A central aspect of Mexican culture is the idea of dual or multi-nationality. Even before the Mexican revolution, many Mexicans owned land and businesses in both Mexico and the US. The vast majority of Mexicans who crossed into America belonged to one of these two groups: those who were exiles from Mexico because they were active participants in the revolution against President Diaz, thereby becoming “temporary residents” rather than naturalized American citizens, and those who came for economic reasons during a time when there was great demand for unskilled labor among American industrialists building railroads.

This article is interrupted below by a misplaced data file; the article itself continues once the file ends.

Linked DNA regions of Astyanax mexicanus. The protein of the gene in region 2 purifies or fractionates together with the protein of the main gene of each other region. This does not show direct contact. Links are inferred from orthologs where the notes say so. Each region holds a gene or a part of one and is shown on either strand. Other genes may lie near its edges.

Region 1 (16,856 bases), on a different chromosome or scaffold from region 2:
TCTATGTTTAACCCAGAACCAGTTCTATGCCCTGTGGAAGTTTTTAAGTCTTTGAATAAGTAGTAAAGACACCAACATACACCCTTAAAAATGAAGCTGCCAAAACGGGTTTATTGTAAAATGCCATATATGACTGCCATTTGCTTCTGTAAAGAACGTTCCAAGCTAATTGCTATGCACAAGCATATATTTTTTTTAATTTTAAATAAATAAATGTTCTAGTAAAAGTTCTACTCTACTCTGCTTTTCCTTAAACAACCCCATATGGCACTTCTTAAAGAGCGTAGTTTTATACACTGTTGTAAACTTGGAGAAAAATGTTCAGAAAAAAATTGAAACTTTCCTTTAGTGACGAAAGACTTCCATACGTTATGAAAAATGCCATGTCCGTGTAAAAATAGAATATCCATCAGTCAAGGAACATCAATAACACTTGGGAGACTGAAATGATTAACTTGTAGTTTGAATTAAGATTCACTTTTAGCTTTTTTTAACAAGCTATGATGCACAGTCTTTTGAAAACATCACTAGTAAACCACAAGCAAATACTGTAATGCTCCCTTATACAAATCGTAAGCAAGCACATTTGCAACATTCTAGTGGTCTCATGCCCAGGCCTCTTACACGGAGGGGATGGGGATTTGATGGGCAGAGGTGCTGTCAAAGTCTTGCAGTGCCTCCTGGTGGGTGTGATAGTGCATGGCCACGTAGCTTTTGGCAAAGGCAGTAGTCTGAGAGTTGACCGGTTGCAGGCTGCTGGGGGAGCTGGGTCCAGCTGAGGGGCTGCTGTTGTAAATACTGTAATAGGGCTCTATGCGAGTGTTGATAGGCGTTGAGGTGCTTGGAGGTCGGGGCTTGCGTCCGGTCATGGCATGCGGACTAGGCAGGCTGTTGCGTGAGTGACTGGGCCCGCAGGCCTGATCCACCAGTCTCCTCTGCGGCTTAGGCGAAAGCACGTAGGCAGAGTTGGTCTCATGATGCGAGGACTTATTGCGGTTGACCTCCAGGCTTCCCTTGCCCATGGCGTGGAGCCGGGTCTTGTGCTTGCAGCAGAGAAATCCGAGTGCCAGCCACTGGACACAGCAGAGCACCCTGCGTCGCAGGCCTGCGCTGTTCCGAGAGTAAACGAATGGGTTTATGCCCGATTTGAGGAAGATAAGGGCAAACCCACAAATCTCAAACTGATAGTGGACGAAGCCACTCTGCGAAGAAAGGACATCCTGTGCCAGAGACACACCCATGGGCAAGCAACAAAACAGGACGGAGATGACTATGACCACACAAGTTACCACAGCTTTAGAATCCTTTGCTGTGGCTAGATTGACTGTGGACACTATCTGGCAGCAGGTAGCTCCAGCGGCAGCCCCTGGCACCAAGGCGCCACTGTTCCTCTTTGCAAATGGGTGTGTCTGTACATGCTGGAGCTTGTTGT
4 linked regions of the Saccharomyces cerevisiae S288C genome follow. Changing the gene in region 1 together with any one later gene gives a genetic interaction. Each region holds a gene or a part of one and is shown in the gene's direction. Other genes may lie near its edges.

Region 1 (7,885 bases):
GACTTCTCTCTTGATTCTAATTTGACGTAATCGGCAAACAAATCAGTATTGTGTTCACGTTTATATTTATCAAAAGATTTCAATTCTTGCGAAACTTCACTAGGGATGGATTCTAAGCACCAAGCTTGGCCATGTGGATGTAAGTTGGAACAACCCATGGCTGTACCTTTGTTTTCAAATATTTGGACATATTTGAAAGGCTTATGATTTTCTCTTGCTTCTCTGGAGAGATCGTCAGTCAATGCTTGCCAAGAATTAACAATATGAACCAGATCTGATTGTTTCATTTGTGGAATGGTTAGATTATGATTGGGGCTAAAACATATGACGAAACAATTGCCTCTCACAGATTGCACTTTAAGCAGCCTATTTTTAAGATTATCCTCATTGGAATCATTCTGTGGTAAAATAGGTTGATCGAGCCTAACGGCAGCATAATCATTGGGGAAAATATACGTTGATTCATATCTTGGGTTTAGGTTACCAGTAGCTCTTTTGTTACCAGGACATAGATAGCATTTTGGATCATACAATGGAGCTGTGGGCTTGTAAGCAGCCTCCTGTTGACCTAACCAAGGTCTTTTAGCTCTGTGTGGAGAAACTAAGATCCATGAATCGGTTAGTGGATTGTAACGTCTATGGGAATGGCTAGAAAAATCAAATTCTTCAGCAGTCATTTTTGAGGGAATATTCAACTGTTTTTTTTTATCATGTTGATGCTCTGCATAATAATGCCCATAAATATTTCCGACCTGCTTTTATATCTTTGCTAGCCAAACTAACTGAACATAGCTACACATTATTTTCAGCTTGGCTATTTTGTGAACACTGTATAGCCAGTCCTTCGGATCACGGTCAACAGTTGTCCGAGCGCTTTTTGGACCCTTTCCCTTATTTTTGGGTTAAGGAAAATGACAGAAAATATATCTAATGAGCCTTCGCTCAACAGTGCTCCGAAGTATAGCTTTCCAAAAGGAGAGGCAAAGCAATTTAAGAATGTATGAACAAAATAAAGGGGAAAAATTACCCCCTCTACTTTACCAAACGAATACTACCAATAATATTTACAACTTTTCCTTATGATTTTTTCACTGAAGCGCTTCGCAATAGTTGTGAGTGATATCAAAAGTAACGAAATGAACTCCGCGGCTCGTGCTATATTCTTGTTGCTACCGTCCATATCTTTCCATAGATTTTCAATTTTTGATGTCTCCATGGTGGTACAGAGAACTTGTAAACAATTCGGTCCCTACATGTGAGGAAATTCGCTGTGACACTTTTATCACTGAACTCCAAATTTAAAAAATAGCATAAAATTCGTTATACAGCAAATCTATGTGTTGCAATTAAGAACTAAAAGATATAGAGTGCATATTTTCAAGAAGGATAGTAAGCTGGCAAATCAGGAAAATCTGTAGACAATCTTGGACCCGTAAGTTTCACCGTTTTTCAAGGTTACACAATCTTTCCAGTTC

The latter group knew that they would eventually be forced to repatriate back to their homeland once there was no longer a need for their cheap labor. In the meantime, they set up shop in a sleepy little town outside of Chicago called Elgin (Martinez-Cardoso & Geronimus, 2021). It is important to note that not all “temporary residents” were exiles; many Mexican men headed to America with the expectation that they would eventually return home. For these men and their families, life in America was more like being an immigrant than being a temporary resident.